Live Review: Zella Day, Nicky Venus, and Hot Sands at the Casbah, June 8, 2015

Zella Day
Photo courtesy of Zella Day

Zella Day was joined by two other acts at the Casbah last Monday.

Local band Hot Sands opened the show and brought in a grassroots crowd loyal to members Christopher James Oppold (guitar) and David Ely (drums). Lengthy percussion-led intros gave way to ’60s surf rock mixed with ’70s prog-inspired keyboard and guitar riffs. Hot Sands played completely instrumental music, which made it feel like we were all sitting in on a band practice heavy on the spontaneous experimentation.

Ely repeatedly stood up while drumming, as if to drive home his main point. Oppold made love to his guitar on stage, riding it hard, until Casbah staff whispered to the keyboardist to wrap things up. Hot Sands kept the fire burning for several more minutes until ending to a house full of cheering, applause, and calls for an encore.

Another San Diego local, Nicky Venus, took us into the next decade with ’80s-inspired synth/electro rock. Upon first listen, one might think they are hearing Marc Almond of Soft Cell, but Nicky Venus carries a pitch that is a little more baritone, rich, and haunting.

Venus opened with “Little Runner,” the title track from his EP Little Runner (released February this year) and “Bodily Love,” a new single. With strobe lights flashing, he danced and sang atop receivers and serenaded us with “Legacy.” He then covered “I Guess You’re Just What I Needed” by The Cars before closing with his own “Fall in Love.”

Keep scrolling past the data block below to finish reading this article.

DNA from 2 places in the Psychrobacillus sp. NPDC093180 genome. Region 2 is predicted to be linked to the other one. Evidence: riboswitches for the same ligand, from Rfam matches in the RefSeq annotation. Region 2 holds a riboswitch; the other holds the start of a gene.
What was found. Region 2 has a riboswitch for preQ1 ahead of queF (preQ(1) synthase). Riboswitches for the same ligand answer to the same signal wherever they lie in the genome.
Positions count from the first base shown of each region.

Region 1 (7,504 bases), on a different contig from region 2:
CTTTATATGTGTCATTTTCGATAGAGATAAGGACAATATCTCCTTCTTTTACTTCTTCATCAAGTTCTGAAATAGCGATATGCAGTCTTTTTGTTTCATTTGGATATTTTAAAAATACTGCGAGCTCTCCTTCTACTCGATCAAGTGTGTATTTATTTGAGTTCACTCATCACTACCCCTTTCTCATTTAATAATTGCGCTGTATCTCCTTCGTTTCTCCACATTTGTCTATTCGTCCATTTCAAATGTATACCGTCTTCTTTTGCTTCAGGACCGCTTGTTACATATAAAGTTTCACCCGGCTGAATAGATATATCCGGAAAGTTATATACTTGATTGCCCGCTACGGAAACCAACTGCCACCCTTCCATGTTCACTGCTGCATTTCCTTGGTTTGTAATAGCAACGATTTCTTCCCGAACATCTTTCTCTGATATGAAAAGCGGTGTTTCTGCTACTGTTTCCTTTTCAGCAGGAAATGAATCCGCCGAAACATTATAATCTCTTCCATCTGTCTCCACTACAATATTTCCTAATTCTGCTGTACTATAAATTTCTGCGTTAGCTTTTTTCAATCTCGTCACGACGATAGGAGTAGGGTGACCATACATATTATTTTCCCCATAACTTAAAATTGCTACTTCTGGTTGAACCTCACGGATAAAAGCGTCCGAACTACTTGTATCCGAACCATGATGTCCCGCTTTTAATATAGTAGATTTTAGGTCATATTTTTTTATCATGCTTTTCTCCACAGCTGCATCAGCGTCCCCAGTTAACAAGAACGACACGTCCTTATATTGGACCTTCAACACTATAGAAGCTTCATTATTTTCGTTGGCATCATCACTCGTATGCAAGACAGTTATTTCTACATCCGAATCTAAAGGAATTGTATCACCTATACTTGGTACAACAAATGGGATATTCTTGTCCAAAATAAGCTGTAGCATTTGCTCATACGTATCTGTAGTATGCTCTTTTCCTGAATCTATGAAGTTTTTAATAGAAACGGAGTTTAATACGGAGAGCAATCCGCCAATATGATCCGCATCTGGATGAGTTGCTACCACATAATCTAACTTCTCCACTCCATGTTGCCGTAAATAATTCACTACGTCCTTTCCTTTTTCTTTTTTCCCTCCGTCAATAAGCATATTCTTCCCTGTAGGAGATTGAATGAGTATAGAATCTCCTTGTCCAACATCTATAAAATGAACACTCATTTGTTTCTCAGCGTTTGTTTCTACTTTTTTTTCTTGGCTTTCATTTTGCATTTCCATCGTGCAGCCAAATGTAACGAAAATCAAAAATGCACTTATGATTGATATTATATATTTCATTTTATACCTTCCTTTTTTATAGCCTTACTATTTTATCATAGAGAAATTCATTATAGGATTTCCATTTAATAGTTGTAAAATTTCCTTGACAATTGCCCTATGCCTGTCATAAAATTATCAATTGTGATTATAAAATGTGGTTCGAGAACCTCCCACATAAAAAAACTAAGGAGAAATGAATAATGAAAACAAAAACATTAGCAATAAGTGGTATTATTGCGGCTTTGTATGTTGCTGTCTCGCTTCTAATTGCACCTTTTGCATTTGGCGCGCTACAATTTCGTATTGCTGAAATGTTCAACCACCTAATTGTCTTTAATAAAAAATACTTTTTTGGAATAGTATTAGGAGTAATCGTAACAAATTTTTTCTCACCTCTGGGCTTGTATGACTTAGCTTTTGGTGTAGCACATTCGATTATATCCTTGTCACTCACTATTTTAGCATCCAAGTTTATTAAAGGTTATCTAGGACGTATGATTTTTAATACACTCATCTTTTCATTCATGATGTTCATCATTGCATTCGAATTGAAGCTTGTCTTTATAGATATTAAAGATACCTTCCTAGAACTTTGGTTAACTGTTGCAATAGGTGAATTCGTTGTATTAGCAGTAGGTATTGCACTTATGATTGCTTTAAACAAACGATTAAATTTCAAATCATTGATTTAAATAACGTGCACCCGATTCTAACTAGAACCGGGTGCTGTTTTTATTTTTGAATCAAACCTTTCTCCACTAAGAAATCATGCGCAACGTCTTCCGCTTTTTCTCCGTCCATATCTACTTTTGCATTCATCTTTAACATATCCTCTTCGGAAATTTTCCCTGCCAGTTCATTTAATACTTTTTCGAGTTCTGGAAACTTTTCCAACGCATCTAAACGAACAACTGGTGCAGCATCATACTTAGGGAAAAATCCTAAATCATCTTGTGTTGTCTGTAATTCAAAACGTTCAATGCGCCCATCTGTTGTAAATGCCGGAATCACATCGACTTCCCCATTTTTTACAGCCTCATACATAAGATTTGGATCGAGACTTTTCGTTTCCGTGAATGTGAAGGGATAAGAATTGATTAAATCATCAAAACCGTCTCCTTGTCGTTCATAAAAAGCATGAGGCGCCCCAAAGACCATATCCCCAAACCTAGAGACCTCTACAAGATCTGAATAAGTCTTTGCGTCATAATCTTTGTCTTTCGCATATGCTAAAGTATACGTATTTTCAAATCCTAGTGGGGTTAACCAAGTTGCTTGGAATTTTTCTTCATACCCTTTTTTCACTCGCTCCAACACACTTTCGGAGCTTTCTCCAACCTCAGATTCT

As he stared off into the distance, focused on something beyond the here and now, Venus gathered whatever otherworldliness it is that propels him and brought it back to the crowd. Venus seemed like the kind of performer who would illicit the same intensity and vibe whether singing to 10 people or 10,000.

Here from Los Angeles by way of a tiny town in the mountains of Arizona, indie pop-rocker Zella Day (yes, that’s her real name) came to celebrate Kicker, her debut LP released a couple weeks ago. The album is a personal affair that illustrates the singer/songwriter’s vulnerability in a confessional yet relatable way.

Day opened with “Jerome” while banging on the tambourine, then belted out “High,” an earthy yet ethereal song about being in love. Oppold of Hot Sands joined her on stage as her touring guitarist, and her bassist moved to the synth for several songs.

As Day sang “Ace of Hearts,” the intensity mounted as she arched her back in aching lament singing, “We shouldn’t have to try so hard.” And on “1965” she asked, “Can we go back to the world we had / The world we’ve been dreaming of?” Day frequently connected with Oppold — the chemistry between them palpable throughout the set — and the two fed off each other before sharing with the rest of us.

Day exhibited a certain prowess onstage, moving around like a “tiger on the prowl” during the song “East of Eden.” During “Shadow Preachers,” she jumped off receivers as she sang, “You make me wanna love, hate, cry, take, every part of you / You make me wanna scream, burn, touch, learn, every part of you.” It was as if her art wasn’t enough to express the depth of feeling; her whole body moved like she was itching to crawl out of her skin into something more transcendent.

Things slowed down with “Jameson” — as one fan pulled out an actual lighter — and quickly turned sultry when Day covered The Zombies’ “Time of the Season.” The rendition featured more talented improvisations from Oppold, and it evoked a sweltering hot and humid scene, our primal natures ravenous for sensuality.

Day closed out her set with “Sweet Ophelia” and “Hypnotic,” two popular tracks off of Kicker, before sparing the bassist a walk across the stage and back by announcing their very last song, “Milk and Honey.” Overall, Day’s performance proved commanding, “hypnotic” even, as she stalked across the stage, moving low and deliberately before reaching her arms up toward the sky in reckless abandon. This one is on the hunt, and she’s coming after you.

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